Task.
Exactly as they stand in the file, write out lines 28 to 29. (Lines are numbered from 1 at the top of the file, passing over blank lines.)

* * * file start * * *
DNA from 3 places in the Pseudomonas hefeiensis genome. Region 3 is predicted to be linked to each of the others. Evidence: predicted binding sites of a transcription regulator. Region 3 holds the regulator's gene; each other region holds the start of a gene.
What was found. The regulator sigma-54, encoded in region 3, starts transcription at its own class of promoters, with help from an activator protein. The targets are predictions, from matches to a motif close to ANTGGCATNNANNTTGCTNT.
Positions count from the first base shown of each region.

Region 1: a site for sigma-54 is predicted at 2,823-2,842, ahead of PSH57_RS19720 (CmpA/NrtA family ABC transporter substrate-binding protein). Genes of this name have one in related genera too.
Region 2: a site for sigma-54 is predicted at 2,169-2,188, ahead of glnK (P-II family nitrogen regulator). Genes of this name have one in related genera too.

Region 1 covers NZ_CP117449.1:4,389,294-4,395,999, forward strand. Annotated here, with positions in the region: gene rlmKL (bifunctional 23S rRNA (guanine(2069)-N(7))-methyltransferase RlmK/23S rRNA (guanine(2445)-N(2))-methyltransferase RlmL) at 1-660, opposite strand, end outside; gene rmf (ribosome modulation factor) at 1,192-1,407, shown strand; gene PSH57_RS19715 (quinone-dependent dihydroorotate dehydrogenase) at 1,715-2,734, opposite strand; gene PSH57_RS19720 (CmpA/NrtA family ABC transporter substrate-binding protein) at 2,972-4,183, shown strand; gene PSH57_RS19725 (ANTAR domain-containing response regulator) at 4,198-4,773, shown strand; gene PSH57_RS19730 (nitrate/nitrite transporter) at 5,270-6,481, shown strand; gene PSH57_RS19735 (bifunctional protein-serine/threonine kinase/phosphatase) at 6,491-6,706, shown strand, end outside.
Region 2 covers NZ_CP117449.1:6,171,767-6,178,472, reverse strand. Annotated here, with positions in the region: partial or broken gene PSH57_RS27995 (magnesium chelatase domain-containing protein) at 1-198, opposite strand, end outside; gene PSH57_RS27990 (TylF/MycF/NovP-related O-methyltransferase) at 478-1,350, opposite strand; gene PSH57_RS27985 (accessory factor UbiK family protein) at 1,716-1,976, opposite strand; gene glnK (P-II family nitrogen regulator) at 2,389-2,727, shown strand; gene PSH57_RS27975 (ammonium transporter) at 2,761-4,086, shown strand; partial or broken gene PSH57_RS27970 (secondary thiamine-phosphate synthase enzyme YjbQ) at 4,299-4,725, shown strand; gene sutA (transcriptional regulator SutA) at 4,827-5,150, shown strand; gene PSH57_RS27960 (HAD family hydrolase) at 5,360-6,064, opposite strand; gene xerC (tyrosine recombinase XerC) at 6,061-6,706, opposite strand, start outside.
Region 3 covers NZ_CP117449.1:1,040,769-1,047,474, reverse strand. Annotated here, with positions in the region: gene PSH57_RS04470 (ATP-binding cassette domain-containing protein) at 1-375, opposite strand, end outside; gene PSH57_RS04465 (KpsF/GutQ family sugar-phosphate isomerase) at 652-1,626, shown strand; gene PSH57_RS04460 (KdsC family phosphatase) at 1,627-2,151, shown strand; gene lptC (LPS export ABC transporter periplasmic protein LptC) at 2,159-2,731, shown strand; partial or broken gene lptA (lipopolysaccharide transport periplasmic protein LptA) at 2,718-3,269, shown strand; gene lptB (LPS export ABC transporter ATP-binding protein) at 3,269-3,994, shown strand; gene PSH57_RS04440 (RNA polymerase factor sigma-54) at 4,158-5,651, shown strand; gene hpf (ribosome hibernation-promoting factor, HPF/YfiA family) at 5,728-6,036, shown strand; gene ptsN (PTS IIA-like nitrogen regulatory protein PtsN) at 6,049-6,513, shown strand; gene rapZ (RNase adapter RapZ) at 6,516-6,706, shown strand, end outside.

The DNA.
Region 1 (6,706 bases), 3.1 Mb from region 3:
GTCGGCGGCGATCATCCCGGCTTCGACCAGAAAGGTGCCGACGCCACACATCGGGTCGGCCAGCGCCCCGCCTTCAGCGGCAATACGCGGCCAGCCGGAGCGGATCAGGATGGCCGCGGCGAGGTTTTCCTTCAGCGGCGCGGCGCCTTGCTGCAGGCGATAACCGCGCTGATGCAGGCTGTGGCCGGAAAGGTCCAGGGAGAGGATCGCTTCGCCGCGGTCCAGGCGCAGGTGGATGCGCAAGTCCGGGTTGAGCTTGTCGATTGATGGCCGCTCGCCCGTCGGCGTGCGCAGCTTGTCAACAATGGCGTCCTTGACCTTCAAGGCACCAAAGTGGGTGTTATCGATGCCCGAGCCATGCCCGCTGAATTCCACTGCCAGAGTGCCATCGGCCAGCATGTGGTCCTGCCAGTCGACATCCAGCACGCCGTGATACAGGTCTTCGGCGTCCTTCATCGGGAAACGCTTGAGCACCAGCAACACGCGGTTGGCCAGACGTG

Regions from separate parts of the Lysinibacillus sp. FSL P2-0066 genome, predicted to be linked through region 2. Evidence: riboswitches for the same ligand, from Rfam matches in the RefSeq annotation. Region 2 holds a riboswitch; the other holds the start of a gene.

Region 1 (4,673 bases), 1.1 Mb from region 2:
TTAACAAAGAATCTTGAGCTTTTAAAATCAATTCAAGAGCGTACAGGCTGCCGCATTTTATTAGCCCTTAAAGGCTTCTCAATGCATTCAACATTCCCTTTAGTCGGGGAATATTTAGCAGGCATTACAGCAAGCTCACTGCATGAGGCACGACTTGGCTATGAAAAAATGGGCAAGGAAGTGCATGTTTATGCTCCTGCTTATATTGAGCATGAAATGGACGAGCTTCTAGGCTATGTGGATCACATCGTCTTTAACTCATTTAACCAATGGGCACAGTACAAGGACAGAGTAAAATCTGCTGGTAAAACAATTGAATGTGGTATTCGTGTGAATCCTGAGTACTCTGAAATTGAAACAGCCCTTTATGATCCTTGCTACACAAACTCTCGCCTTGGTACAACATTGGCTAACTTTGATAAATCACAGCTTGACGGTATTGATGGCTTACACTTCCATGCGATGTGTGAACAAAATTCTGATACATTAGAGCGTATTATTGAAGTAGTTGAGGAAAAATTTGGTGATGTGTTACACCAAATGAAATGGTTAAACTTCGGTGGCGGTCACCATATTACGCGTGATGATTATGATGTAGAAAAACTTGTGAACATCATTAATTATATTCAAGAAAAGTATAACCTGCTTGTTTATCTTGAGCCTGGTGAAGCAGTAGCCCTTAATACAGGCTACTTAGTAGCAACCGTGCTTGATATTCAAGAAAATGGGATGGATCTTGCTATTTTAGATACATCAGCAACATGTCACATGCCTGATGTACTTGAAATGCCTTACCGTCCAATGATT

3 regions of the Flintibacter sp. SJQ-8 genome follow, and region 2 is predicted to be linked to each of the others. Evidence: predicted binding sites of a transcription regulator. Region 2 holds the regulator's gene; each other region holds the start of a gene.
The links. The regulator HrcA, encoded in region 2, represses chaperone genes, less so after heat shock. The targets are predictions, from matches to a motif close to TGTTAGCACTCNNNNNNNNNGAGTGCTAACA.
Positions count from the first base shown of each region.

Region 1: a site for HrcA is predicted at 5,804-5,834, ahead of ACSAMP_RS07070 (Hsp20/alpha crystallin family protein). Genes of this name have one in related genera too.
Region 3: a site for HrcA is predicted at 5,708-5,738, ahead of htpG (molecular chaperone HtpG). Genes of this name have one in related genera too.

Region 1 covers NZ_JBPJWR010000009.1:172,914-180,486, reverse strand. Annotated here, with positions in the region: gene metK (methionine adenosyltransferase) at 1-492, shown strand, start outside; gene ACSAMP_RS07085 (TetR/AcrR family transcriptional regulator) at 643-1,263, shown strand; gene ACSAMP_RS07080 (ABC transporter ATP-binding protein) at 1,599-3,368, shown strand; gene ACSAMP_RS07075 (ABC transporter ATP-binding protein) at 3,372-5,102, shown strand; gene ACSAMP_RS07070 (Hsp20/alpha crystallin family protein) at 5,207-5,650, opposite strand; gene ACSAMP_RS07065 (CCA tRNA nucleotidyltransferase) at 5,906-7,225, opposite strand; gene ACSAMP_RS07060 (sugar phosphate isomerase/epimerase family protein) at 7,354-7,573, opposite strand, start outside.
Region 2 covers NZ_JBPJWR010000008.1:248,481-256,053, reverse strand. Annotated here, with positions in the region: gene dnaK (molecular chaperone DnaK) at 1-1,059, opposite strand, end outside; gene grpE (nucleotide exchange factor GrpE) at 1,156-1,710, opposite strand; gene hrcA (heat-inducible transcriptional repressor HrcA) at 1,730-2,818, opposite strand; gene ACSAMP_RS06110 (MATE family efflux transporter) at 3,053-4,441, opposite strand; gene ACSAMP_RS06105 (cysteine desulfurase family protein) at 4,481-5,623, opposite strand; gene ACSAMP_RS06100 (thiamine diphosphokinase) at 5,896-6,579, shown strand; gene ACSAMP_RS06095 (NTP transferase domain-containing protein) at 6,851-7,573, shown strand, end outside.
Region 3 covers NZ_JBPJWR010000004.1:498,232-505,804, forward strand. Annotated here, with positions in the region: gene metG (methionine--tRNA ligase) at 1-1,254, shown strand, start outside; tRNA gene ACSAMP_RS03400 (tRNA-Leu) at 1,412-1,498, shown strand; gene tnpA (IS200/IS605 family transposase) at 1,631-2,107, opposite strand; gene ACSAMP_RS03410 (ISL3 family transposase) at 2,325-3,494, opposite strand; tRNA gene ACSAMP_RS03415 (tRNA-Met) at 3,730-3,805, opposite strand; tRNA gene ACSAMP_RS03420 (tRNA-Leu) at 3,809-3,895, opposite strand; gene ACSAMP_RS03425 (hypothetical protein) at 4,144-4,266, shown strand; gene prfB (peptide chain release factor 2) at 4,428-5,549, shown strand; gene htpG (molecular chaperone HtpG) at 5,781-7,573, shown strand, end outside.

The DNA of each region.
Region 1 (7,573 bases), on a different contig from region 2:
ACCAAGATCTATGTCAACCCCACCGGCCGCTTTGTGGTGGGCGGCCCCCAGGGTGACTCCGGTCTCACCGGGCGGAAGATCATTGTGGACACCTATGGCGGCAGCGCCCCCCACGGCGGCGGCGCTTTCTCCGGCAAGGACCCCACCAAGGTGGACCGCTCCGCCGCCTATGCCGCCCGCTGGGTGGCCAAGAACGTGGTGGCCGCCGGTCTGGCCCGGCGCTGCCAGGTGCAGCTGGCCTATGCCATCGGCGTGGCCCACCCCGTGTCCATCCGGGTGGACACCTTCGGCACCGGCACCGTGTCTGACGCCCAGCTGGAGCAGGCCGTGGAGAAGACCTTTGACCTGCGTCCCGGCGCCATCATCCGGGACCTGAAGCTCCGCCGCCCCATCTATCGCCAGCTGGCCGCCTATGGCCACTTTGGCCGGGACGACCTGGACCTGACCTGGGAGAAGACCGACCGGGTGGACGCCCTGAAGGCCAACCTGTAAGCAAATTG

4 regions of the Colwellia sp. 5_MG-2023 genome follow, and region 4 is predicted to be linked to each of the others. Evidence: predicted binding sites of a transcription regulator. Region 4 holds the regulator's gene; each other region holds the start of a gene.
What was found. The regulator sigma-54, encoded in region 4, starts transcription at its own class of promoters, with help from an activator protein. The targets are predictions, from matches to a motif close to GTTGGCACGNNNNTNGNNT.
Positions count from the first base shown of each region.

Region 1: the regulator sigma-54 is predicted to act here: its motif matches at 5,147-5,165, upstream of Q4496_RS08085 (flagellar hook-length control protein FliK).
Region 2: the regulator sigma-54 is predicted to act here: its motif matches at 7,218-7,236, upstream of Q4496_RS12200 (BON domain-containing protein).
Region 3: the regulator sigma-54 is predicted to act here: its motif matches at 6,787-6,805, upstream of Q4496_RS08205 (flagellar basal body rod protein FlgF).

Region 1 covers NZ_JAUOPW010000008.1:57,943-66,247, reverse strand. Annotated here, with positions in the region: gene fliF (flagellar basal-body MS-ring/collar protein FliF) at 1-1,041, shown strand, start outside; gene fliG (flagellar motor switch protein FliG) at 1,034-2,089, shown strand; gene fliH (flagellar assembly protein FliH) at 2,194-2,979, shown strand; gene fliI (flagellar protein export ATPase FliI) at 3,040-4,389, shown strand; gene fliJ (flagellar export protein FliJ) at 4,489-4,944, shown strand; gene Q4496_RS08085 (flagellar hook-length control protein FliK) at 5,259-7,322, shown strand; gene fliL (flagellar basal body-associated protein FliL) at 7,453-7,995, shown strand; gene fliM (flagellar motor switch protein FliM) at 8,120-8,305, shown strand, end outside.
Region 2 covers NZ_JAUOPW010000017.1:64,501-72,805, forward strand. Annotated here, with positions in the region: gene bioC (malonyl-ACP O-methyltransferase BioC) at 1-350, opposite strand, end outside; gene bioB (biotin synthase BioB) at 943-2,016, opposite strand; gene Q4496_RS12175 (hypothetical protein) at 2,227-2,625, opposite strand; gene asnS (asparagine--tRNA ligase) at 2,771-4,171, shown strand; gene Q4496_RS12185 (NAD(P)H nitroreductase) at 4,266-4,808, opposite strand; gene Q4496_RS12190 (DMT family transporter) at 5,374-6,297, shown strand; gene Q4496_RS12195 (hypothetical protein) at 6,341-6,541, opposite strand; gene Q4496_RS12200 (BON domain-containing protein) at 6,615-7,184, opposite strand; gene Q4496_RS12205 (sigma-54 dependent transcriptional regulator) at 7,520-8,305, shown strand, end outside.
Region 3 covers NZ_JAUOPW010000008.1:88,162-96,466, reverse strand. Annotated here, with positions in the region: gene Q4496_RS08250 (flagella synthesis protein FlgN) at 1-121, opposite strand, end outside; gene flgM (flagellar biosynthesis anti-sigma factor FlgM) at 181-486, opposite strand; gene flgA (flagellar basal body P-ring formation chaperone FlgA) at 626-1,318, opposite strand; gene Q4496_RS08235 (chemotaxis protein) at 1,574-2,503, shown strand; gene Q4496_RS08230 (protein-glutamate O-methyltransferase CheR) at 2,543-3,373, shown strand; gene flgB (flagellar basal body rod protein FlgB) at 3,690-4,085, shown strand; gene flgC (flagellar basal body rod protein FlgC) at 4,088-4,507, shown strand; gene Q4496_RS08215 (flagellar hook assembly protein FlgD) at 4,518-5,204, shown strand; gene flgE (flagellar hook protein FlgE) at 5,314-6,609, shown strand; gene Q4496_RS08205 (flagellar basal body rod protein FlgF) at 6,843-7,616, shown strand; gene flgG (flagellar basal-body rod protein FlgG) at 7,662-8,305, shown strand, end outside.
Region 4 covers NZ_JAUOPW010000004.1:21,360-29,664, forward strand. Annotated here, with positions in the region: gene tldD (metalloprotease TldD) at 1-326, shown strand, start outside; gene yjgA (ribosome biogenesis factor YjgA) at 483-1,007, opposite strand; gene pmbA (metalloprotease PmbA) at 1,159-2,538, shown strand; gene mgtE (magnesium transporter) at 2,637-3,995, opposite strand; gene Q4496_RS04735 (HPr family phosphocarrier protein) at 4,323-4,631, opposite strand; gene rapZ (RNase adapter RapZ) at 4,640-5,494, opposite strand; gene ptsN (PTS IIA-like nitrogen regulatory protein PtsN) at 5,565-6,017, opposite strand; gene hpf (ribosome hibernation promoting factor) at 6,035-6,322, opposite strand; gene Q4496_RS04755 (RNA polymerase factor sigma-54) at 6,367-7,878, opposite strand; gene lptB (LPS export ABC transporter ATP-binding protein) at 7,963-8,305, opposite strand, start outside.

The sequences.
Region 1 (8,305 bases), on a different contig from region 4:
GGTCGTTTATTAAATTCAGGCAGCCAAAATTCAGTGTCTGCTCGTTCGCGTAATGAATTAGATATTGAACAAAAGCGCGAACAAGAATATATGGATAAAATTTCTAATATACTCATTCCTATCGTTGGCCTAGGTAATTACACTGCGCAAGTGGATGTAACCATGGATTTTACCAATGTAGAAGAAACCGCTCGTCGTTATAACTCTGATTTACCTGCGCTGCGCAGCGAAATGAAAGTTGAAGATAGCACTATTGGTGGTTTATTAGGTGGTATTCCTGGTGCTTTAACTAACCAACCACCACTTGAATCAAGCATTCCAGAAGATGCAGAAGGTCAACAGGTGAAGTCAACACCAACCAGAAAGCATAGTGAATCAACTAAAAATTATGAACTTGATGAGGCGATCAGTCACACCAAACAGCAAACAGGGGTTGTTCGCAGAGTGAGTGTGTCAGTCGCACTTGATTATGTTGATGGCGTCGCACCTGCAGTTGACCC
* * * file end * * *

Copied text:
Positions count from the first base shown of each region.

Region 1: the regulator sigma-54 is predicted to act here: its motif matches at 5,147-5,165, upstream of Q4496_RS08085 (flagellar hook-length control protein FliK).